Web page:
Power Hungry Leaders And Gullible Commoners History Essay
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Published: Mon, 5 Dec 2016
In 1788, Louis XVIII of France summoned the Estates-General for the first time in 175 years to solve the country’s disastrous financial problems. Jacques Necker, who had recently become finance minister and put in charge of the matter, invited writers to propose how the Estates should be organized, and hundreds of pamphlets were published. Among them was What is the Third Estate?, by Emmanuel Joseph Sieyes.In this powerful work of rhetoric, Sieyes pointed out the following: “What is the Third Estate? Everything. What has it been until now in the political order? Nothing. What does it want? To become somethingâ€¦.” The words gave hope to the weary commoners, and set off the bomb known as the French Revolution. The question we must ask ourselves here is this: what implications did the pamphlet actually have for the French Revolution?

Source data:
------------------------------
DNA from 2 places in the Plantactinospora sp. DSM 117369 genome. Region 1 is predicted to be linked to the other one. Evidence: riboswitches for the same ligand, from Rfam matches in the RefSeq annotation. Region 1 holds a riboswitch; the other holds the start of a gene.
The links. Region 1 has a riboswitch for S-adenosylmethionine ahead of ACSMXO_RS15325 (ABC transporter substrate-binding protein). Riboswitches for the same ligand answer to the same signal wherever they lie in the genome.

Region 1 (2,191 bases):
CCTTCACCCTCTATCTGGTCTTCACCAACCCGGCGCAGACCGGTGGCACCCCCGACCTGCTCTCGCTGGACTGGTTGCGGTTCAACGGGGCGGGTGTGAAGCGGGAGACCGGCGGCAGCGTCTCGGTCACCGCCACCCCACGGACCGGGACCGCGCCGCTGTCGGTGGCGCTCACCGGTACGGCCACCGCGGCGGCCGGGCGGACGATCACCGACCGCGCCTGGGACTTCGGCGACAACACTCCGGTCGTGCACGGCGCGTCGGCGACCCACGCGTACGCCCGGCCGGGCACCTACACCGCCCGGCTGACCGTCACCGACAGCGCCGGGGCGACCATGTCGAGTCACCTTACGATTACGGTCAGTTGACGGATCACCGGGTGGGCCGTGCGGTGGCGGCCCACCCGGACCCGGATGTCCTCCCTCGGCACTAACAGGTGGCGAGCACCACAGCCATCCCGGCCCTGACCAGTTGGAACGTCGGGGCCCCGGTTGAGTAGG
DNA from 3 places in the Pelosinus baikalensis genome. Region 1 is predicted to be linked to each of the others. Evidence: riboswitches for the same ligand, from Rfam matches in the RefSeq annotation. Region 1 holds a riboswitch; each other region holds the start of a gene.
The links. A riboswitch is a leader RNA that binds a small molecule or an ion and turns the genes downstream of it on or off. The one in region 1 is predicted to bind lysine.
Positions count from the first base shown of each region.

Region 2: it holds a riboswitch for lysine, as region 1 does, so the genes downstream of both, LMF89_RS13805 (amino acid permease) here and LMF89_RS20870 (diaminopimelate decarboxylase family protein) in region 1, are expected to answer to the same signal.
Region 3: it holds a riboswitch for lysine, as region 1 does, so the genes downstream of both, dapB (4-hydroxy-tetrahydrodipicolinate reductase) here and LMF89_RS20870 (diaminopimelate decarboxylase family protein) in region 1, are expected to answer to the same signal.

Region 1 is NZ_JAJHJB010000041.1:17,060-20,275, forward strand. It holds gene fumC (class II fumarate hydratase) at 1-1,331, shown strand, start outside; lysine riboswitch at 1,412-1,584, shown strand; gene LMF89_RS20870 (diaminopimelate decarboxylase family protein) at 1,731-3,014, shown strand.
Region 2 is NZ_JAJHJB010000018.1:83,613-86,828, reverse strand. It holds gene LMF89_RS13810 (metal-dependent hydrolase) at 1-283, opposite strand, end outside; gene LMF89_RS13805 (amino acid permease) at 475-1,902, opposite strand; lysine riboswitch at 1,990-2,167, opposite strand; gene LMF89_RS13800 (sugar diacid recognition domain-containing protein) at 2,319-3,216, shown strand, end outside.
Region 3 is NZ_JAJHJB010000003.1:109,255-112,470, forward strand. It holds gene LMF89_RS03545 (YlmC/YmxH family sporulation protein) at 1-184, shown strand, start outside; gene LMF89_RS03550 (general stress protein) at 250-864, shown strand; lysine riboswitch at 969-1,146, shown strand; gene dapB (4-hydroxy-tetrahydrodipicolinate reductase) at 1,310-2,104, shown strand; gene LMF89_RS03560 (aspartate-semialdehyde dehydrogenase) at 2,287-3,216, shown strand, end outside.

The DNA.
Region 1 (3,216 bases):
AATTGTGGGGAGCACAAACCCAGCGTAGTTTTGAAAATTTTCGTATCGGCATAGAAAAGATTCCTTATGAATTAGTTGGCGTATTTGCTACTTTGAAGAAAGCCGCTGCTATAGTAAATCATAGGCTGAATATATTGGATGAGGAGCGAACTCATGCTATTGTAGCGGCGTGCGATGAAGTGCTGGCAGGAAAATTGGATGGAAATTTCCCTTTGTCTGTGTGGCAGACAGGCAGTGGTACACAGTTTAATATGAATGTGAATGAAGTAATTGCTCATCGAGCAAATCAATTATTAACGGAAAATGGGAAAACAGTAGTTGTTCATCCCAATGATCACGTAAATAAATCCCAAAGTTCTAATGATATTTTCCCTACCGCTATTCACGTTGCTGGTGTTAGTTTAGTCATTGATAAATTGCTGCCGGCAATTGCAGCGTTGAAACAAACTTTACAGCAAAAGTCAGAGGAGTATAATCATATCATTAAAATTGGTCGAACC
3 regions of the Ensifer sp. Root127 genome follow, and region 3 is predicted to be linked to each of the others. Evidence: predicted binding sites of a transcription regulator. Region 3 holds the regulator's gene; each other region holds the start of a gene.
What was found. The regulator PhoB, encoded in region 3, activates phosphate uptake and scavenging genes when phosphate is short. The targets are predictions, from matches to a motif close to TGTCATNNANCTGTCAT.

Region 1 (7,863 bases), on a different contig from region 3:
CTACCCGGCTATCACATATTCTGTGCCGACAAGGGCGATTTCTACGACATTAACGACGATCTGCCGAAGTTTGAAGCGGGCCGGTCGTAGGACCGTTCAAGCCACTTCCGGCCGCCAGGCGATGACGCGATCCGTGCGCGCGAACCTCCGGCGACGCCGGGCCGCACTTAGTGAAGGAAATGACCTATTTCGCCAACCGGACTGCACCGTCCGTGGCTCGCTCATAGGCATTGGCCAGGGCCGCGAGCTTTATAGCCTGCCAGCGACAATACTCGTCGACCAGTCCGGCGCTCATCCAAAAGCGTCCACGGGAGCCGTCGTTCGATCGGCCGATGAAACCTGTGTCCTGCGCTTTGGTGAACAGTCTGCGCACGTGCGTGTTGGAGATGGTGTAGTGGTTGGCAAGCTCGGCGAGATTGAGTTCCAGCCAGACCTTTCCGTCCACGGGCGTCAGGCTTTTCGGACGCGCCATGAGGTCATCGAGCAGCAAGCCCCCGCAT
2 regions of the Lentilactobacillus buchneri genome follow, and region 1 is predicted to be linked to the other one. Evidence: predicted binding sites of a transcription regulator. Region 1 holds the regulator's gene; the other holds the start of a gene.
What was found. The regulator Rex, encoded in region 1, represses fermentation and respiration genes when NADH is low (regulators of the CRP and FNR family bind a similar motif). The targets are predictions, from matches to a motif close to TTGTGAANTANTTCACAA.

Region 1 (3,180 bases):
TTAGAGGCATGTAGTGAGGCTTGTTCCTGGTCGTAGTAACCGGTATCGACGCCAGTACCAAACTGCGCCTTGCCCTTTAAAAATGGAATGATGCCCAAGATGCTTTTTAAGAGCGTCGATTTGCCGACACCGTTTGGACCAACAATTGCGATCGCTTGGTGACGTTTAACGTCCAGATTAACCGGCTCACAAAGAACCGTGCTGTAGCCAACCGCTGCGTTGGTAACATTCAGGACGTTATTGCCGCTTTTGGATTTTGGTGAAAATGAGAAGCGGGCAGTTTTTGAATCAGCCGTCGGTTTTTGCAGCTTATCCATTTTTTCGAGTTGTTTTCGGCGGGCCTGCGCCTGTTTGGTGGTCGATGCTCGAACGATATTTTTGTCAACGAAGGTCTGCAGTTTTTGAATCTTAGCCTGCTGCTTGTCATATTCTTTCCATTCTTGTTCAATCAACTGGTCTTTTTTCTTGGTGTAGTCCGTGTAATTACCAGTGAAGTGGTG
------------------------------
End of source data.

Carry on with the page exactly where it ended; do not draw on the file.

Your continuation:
At first glance, this question appears to have very straightforward answers. The pamphlet, as a whole, serves as basic guidelines for a reform of social order. Liberte, Egalite, and Fraternite are what it pursues, and the ideal society it calls for is based on these values. Sieyes dreamed of a world where it was not the laws that “differentiate citizens among themselves” but the “assets and advantages” of the individual citizens themselves.  Equal opportunities, laws to protect the “common rights  of citizens,” and the final neutralization of the privileged orders are what he demands.  The Third Estate, for all practical purposes, was the Nation-it held everything that was needed to form the Nation, with the exception of the clergy, which Sieyes believed to be a “profession charged with a public service” that had all of its offices usurped by the nobility.  These were indeed compelling arguments to the Third Estate, considering that most of them spent their lives in utter poverty, with no hope of redemption! What other answer could there be, other than that this pamphlet envisioned a Revolution that was carried through out of genuine care for the people?